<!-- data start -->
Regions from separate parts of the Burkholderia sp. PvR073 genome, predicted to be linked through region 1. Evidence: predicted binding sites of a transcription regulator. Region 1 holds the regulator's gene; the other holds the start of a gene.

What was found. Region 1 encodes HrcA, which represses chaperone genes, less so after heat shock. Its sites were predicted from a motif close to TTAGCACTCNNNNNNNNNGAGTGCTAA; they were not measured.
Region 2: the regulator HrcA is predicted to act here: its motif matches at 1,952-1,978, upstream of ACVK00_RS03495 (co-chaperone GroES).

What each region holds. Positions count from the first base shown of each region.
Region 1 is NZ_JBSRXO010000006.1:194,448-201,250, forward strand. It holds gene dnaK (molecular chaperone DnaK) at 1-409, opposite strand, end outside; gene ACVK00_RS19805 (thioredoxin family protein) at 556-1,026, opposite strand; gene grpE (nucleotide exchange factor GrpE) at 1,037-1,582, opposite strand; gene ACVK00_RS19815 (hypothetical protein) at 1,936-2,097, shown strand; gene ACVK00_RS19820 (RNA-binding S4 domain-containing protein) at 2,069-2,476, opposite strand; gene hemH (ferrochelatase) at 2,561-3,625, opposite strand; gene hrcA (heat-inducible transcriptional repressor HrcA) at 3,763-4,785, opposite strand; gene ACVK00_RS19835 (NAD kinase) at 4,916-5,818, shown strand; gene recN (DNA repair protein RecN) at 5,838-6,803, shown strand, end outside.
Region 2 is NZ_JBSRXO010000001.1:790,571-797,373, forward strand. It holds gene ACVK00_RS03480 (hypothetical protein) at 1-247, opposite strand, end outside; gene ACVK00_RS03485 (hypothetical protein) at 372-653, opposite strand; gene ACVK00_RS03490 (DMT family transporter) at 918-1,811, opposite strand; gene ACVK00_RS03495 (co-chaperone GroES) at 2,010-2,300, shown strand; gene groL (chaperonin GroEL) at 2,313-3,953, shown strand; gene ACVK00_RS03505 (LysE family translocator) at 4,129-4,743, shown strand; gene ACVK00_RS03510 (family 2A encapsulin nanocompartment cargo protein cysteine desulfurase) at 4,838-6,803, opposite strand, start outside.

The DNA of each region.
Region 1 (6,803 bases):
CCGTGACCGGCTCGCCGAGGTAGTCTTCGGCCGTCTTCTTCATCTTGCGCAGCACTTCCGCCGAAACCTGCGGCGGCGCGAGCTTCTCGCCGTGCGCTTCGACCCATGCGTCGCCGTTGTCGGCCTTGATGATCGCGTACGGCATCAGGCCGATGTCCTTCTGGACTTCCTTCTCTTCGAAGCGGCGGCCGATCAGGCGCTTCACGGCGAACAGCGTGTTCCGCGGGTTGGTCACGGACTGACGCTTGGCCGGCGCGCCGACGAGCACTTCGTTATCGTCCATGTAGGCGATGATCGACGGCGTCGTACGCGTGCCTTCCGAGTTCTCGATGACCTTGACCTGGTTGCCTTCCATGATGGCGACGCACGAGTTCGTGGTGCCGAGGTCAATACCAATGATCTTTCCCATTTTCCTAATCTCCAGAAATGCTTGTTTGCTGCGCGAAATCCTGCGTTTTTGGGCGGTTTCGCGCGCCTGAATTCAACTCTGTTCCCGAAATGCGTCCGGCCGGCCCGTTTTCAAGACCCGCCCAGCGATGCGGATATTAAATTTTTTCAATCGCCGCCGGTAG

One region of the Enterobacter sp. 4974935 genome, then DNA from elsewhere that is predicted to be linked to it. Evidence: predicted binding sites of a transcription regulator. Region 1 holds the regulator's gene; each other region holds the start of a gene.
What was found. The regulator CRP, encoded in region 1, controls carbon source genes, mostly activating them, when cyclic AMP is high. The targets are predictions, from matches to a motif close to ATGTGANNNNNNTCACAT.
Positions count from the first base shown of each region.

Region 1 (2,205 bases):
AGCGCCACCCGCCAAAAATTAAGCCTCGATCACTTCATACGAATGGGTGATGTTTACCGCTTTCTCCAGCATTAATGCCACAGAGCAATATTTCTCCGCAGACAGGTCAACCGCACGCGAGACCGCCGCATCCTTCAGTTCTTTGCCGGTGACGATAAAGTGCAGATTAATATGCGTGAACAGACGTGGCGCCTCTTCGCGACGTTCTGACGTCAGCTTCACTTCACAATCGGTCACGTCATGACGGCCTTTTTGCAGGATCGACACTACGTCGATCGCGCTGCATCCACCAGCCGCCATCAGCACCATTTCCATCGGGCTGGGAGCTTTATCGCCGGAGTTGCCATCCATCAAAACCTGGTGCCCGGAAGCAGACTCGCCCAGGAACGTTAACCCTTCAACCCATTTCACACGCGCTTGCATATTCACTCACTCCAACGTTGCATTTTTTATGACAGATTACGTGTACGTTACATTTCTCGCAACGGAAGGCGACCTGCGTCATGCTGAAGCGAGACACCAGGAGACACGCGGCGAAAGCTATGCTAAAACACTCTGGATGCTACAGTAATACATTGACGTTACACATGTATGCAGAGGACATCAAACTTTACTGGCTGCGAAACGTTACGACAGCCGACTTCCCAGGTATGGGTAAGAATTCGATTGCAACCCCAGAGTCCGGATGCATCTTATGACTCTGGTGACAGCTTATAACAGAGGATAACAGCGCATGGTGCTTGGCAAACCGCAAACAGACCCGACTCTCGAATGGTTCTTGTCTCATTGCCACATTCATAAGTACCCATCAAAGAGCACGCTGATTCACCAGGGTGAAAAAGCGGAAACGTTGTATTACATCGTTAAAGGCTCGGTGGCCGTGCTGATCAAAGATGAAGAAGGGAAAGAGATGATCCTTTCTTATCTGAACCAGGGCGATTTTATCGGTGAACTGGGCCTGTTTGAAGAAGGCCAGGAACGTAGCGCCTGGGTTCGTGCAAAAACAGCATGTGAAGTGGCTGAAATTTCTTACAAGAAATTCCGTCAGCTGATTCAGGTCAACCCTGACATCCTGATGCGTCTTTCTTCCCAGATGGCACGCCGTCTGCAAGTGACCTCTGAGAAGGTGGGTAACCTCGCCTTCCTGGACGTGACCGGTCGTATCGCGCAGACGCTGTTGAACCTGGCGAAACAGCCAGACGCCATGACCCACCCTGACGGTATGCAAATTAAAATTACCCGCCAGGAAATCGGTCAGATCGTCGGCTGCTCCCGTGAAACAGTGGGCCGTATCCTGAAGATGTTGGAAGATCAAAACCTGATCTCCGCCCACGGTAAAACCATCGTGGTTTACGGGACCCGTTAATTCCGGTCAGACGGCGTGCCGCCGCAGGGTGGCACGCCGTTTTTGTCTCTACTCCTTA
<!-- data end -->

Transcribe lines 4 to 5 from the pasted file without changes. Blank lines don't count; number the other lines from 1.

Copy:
What each region holds. Positions count from the first base shown of each region.
Region 1 is NZ_JBSRXO010000006.1:194,448-201,250, forward strand. It holds gene dnaK (molecular chaperone DnaK) at 1-409, opposite strand, end outside; gene ACVK00_RS19805 (thioredoxin family protein) at 556-1,026, opposite strand; gene grpE (nucleotide exchange factor GrpE) at 1,037-1,582, opposite strand; gene ACVK00_RS19815 (hypothetical protein) at 1,936-2,097, shown strand; gene ACVK00_RS19820 (RNA-binding S4 domain-containing protein) at 2,069-2,476, opposite strand; gene hemH (ferrochelatase) at 2,561-3,625, opposite strand; gene hrcA (heat-inducible transcriptional repressor HrcA) at 3,763-4,785, opposite strand; gene ACVK00_RS19835 (NAD kinase) at 4,916-5,818, shown strand; gene recN (DNA repair protein RecN) at 5,838-6,803, shown strand, end outside.